New music venture at Conway Hall
Some thirty people attended a lively discussion session led by Tom Hammond, who explained fundamentals of nomenclature including key and pitch.
With bottles and the versatile Matt Sharp's cello we were shown the basics of sound production.
Multi-tasker pianist Heather Tomala demonstrated her perfect pitch, and in the discussion I contributed experience of my small son Simon Woolf's acquiring his perfect pitch only to find himself embarrassed when a choir rehearsing Tallis for a broadcast decided to raise the pitch to help the basses, and he had to drop out !
Zoe Freedman soprano, with Heather and Matt, bookended the evening beautifully with Purcell's Dido's Lament.
This series offers something new and those who came to the first session seemed likely to return for the rest of the course.
Peter Grahame Woolf
Do click on each of the links for some surprises!
Opening of Conway Hall Sunday Concerts Season 2011-2012
Simon Callaghan & The Barbirolli Quartet
Since 2008 they have continued under their new Artistic Director, Simon Callaghan, who joined the Barbirolli Quartet to open the 2011-2002 Season. We have followed this leading British string quartet since their early days.
The Brahms piano quintet has been for me a key work ever since the days of the Busch Quartet, which I heard live. Their recording of it with Rudolf Serkin (1938) has been a "standard" reference since those early days and is only rarely surpassed - sample it on YouTube.
Callaghan had the measure of the difficult balancing in this, Brahms' final version of a work which began as a string quintet and reached its final form with some difficulty. Theirs was the most satisfying of many live performances I have heard, some of them reviewed on MP.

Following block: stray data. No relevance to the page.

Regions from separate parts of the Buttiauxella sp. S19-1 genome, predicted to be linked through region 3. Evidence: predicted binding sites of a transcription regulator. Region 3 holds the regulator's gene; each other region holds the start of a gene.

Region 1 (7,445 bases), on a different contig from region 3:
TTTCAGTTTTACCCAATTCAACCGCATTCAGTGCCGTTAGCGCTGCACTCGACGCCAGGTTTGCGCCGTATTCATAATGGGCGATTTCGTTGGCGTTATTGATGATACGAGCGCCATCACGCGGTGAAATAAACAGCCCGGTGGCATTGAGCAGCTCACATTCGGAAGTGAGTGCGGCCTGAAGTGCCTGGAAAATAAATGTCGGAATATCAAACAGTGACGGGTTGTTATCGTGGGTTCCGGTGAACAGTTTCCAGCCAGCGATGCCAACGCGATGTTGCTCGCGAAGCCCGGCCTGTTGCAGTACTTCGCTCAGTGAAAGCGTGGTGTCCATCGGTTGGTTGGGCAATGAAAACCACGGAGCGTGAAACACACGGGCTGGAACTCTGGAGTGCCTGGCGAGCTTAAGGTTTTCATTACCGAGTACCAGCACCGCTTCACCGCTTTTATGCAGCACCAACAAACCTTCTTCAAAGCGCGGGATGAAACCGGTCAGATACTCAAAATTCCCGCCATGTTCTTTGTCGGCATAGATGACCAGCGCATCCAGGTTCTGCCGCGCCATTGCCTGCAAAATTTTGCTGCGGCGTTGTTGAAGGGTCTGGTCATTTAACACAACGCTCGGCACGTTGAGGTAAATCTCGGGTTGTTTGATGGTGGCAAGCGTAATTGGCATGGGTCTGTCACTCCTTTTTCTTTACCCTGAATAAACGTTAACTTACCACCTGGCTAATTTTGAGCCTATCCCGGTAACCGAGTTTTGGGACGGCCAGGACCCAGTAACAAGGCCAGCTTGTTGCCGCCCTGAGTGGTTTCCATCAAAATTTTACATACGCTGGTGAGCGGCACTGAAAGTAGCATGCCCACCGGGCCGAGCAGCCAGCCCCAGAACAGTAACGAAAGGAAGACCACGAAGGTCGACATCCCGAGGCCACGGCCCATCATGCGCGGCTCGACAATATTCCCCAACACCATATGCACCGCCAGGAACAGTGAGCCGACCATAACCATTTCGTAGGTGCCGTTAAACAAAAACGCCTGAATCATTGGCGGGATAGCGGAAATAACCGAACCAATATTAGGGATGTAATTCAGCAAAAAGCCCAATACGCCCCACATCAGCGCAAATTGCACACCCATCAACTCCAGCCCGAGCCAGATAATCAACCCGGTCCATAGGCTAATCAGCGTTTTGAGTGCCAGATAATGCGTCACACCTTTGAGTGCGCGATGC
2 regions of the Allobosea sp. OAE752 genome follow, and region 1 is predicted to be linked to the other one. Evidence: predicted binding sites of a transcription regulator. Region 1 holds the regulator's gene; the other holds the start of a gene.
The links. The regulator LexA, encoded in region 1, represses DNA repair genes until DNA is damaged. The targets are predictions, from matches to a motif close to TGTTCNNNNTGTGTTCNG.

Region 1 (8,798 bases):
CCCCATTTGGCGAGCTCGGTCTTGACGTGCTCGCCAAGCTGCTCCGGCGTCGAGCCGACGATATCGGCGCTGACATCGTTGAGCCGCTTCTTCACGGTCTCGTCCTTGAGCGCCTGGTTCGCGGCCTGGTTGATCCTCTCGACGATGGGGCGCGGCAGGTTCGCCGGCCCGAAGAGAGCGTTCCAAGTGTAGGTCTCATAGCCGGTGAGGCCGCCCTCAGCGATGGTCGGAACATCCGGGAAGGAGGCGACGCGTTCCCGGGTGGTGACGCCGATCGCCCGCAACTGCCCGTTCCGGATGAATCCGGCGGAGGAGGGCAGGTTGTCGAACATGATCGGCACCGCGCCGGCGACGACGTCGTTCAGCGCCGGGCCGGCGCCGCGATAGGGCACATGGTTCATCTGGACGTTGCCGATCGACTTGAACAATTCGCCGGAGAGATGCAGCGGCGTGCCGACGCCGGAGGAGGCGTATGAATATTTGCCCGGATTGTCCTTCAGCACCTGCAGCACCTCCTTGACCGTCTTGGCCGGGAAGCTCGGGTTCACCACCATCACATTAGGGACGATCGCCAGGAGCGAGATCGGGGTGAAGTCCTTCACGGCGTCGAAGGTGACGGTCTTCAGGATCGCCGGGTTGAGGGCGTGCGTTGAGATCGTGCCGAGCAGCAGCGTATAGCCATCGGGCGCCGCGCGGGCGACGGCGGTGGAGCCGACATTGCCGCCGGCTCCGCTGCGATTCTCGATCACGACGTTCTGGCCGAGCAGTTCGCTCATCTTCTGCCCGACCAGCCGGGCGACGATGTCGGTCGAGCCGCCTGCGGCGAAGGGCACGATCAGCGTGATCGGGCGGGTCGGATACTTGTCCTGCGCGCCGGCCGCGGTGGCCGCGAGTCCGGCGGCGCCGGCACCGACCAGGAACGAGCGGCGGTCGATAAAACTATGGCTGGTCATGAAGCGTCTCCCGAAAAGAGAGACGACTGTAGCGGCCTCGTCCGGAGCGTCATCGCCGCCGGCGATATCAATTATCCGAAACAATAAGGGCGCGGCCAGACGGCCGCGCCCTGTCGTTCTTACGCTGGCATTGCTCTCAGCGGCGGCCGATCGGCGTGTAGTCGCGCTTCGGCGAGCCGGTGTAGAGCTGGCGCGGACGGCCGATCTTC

An ideal start to the season (which has a rival similar attraction at Kings Place); the only problem was overheard from a man in his sixties - "it's an old people's club - - -". Serious efforts should be made to attract younger people for this early evening fixture - the early starting time would allow them to go on to entertainments more to their liking, if only they could be persuaded to give "chamber music" a try...
Russian Chamber Music
Shostakovich: 7 Romances on Poems by Alexander Blok Op 127
Simon Callaghan & Linden Trio
The artistic director of this series is finding himself unexpectedly busy at the keyboard, and for this concert Simon Callaghan learnt quckly two works which he'd heard but never played!
The late Shostakovich song cycle, not too well known, is introspective and sombre, with "menacing portents of Gamayun, the Prophet Bird and the terrors of The Storm" [Geoffrey Norris in a ***** recommendation of a Hyperion recording with Susan Gritton]. the first of them given too loudly by dramatic soprano Anna Dennis*, who soon settled down. Of particular interest is the division of accompaniments of the songs amongst the three players, who only come together at the end of the cycle.
I am always apprehensive of Tchaikovsky's hyper-emotional trio, long an unfavourite of mine because of its length, unsubtlety and repetitiousness, last encountered at Kings Place a year ago, given by the Sitkovetsky Piano Trio : - - Wu Quian deserves credit for coping with so demanding and strenuous a programme, but she often sounded heavy-handed and heavy-footed and I found myself continually focusing on the tasteful expertise of the string players - -.
Tonight I enjoyed that gargantuan trio more than ever before. Thomas Gould and Oliver Coates (who recently impressed in duo at the Kings Place Festival) maintained superb tone and ensemble and Simon Callaghan was as comfortable and confident with it as for Brahms last week.
*soprano Anna Dennis - - Often too shrill, often too loud, and often too emotionally cold - - [Music Web]
Brahms Op 101 Schubert No 1 & Shostakovich Op 67 Trios
London Mozart Piano Trio 13 November 2011
Sound performances of three now "standard works" in the repertoire added up to quite a heavy evening, but one well appreciated by the 60 or so regular chamber music enthusiasts who support this series.
Mark Stone suggested that folk music in Shostakovich's finale are related to his active objection to Soviet anti-semitism. The eerie high cello harmonics which begin his trio, so bizarre when it was new, still remain hazardous!